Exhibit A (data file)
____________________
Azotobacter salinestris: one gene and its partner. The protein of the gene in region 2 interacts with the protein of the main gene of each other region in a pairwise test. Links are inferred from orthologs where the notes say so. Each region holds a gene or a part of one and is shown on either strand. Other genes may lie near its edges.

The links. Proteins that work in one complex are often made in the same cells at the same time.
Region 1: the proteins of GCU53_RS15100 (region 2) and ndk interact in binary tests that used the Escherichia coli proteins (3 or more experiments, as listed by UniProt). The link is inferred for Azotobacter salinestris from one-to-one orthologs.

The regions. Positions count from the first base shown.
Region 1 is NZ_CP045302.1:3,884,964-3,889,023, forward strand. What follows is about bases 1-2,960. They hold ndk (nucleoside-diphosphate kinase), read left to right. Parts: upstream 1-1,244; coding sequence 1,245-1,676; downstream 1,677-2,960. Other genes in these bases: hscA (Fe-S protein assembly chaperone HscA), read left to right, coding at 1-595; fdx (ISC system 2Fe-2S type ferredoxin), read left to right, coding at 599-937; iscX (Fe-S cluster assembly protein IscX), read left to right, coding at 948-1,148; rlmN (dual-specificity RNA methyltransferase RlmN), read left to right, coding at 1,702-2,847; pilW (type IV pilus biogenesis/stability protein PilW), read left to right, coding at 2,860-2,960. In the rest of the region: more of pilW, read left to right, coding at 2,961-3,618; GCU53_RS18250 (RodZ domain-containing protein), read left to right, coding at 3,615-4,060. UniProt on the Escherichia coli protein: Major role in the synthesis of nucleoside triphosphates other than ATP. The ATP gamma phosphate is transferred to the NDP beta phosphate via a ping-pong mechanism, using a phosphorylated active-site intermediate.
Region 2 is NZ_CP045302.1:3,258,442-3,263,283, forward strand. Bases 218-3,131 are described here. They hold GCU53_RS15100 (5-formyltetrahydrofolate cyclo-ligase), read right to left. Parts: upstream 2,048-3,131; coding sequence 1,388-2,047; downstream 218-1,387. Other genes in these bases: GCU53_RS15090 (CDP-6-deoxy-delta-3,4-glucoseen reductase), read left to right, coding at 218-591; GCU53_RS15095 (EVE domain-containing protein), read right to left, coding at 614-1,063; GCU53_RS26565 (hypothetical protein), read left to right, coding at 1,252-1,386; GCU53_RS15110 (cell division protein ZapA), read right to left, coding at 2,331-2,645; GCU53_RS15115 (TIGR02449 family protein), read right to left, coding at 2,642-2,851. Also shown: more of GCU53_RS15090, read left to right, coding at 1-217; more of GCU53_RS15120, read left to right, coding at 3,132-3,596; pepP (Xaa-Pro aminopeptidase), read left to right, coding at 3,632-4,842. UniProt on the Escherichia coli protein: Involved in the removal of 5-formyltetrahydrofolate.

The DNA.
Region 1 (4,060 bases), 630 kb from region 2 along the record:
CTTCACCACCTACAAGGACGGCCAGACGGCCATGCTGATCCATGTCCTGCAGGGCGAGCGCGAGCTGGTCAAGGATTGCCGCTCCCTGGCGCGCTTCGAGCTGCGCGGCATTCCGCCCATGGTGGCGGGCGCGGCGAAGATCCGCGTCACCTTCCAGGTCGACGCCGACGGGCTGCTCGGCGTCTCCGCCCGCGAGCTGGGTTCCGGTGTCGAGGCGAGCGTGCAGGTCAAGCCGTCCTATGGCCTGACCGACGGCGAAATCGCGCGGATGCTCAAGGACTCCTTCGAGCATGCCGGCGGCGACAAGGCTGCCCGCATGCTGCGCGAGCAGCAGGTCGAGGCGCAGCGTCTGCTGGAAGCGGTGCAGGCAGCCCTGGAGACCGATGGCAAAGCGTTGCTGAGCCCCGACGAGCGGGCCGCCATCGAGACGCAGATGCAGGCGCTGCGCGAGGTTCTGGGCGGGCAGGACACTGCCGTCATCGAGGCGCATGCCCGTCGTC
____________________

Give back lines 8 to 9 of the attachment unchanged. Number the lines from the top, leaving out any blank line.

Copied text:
Region 1 (4,060 bases), 630 kb from region 2 along the record:
CTTCACCACCTACAAGGACGGCCAGACGGCCATGCTGATCCATGTCCTGCAGGGCGAGCGCGAGCTGGTCAAGGATTGCCGCTCCCTGGCGCGCTTCGAGCTGCGCGGCATTCCGCCCATGGTGGCGGGCGCGGCGAAGATCCGCGTCACCTTCCAGGTCGACGCCGACGGGCTGCTCGGCGTCTCCGCCCGCGAGCTGGGTTCCGGTGTCGAGGCGAGCGTGCAGGTCAAGCCGTCCTATGGCCTGACCGACGGCGAAATCGCGCGGATGCTCAAGGACTCCTTCGAGCATGCCGGCGGCGACAAGGCTGCCCGCATGCTGCGCGAGCAGCAGGTCGAGGCGCAGCGTCTGCTGGAAGCGGTGCAGGCAGCCCTGGAGACCGATGGCAAAGCGTTGCTGAGCCCCGACGAGCGGGCCGCCATCGAGACGCAGATGCAGGCGCTGCGCGAGGTTCTGGGCGGGCAGGACACTGCCGTCATCGAGGCGCATGCCCGTCGTC